Many studies have researched how certain ads and commercials affect our attention and our memory. Do you remember some of those iconic commercials like the Wendy’s “Where’s the Beef?”, or Tony the Tiger convincing us that those Frosted Flakes are truly “grrrrrrreat!”? Those are the ads I am talking about.
A study carried out in the United States in 2009 looked into the impact of commercials and ads like these on our memory and on the process of clearly remembering the brand of the ad. There have also been a series of neurological studies that have begun to shed light on how we visually process the information we receive from websites and the role that marketing plays in the online world.
A clear example to better understand all of this is the classic book and game, “Where’s Waldo?”.
Where’s Waldo? is a well-known book series that offers the reader a game and an exercise in visual attention. Created by Martin Hanford, this game and exercise of our visual attention has been represented in the form of two dozen books, video games, an animated series, and even in a movie.
Waldo (called Wally in the U.K.) is a boy with glasses, a cap, and a red and white striped sweater, who hides in crowds full of distractions, which make him very difficult to find.
Setting aside the superficial details, let’s think: How much time does it take us to find a specific item in a setting that is visually busy or full? How do our eyes seek out Waldo in an image that is dense, full of little details and false visual clues?
These were the questions that researchers Robert Desimone, director of the McGovern Institute for Brain Research at MIT, and Don Berkey, professor of Neuroscience at MIT, decided to tackle. Specifically, they wanted to explore two different schools of thought:
Do we move our eyes across a page as if we were a scanner, meticulously examining it centimeter by centimeter?
Or, on the other hand, do we scan the image of the page itself as a unit, looking for clues in the general pattern and bigger picture of where Waldo could be?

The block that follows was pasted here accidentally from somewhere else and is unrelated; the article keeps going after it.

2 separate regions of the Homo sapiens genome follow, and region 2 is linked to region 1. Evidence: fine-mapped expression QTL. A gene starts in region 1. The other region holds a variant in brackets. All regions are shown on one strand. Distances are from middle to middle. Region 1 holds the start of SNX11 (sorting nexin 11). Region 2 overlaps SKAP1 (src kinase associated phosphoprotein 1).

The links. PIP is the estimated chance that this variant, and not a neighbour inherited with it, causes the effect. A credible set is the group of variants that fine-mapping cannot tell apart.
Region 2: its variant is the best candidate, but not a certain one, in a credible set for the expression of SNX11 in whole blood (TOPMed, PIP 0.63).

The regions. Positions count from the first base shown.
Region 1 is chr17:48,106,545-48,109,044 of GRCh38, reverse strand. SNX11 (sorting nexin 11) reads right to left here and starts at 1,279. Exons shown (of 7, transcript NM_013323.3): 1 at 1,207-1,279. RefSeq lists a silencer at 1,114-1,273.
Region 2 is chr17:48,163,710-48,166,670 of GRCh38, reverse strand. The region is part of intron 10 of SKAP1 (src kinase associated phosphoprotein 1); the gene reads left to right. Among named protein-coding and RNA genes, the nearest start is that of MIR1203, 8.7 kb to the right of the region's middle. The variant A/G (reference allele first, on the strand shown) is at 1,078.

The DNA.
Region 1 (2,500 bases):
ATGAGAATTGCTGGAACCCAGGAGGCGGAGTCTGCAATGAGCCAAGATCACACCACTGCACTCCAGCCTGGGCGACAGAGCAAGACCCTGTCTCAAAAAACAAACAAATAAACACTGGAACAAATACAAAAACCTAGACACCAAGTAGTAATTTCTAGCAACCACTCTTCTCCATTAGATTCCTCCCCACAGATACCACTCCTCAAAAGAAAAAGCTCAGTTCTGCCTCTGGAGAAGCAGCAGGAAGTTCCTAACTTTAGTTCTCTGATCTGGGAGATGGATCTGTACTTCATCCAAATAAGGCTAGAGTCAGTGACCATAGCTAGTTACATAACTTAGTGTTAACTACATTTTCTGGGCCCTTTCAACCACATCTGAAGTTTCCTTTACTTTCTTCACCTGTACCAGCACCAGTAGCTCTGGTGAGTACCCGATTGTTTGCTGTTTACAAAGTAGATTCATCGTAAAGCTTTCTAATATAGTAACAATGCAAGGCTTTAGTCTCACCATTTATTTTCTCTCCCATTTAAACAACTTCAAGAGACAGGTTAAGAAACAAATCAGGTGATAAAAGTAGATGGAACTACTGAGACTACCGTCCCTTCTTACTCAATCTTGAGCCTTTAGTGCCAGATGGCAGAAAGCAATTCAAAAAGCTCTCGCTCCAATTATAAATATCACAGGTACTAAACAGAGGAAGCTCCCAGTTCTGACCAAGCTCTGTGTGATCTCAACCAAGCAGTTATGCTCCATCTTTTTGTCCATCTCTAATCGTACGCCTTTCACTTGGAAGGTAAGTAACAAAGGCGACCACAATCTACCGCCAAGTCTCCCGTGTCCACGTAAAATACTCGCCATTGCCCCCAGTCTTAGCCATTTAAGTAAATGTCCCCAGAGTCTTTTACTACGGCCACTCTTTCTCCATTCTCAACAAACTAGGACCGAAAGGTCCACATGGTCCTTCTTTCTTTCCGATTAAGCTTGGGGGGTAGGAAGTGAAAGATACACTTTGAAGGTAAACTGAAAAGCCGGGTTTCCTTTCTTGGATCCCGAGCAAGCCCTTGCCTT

The answer seems to be both at once. The reason is that we have two different systems that are active, both of which we have developed over time. We have to focus our attention on the task in question, but we also have to analyze the environment so we do not overlook anything that might need our attention at any moment.
The way in which the brain does this is fascinating. It does it through the creation of a set of neurons, which are all propelling themselves in a synchronized pattern. It seems that this synchronization is the representation of the concentration of our attention.
Looking for Waldo in the Crowd
Let’s go back to Waldo. Neurons tend to have specialized functions. We have neurons that are best at choosing colors, others for identifying shapes, and others for discerning and identifying patterns.
In the case of finding Waldo, before we begin scanning the page, we engage the neurons that are most adept at recognizing the distinct image of Waldo. For example, because Waldo has red on his clothes, we call upon the red neurons. This way, we create an image of Waldo in our “mind’s eye;” we have our “neuron detective” ready to intercept Waldo.
Foveal Attention and Peripheral Attention
How do we actually find Waldo? This is when the two mental mechanisms work in unison.
To better understand how it works, we are going to explain the difference between foveal attention and peripheral attention:
Foveal attention is when the brain focuses our eyes specifically with the part that allows us to pick up small details. When we read, for example, we use this foveal focus to recognize and interpret the shapes of the letters. Scanning only captures our foveal attention. This represents the “spotlight” function.
However, the brain has to tell the eyes how they should keep on moving. This is based in peripheral attention. This is what we see out of the “corner of our eye.”
Peripheral attention allows our eyes to scan a much wider area. Its objective is to determine if there are elements in our field of vision that deserve the foveal attention. Peripheral vision is especially refined to pick up vague movements and visual signals. This has a significant impact on the effectiveness of marketing.
So, let’s say that our neural team has already identified the objective pattern we are looking for, and this image has implanted itself in our prefrontal cortex.
When looking for Waldo through our peripheral vision, we begin to scan the whole image to find possible coincidences. To help separate the more promising parts of the image from the details that are simply background noise, an area of the pre-frontal cortex organizes our neurons to synchronize and capture important details.
This process serves to also distinguish characteristic sounds in the middle of a lot of noise. For example, try to pay attention to a musician playing on the other side of a crowded plaza.
This is how our foveal attention centers on those parts of the image that are most probably going to be Waldo. That is when a more detailed scan comes into play in order to determine if it truly is the real Waldo.
So what are the practical implications of all this? This same basic process is what happens when we visit a website. When online marketers and web designers are trying to”capture” our attention, our memory, and our interest, they might use the lessons from the Waldo study. Next time you visit a website, see if you notice how your eye and brain absorbs the information!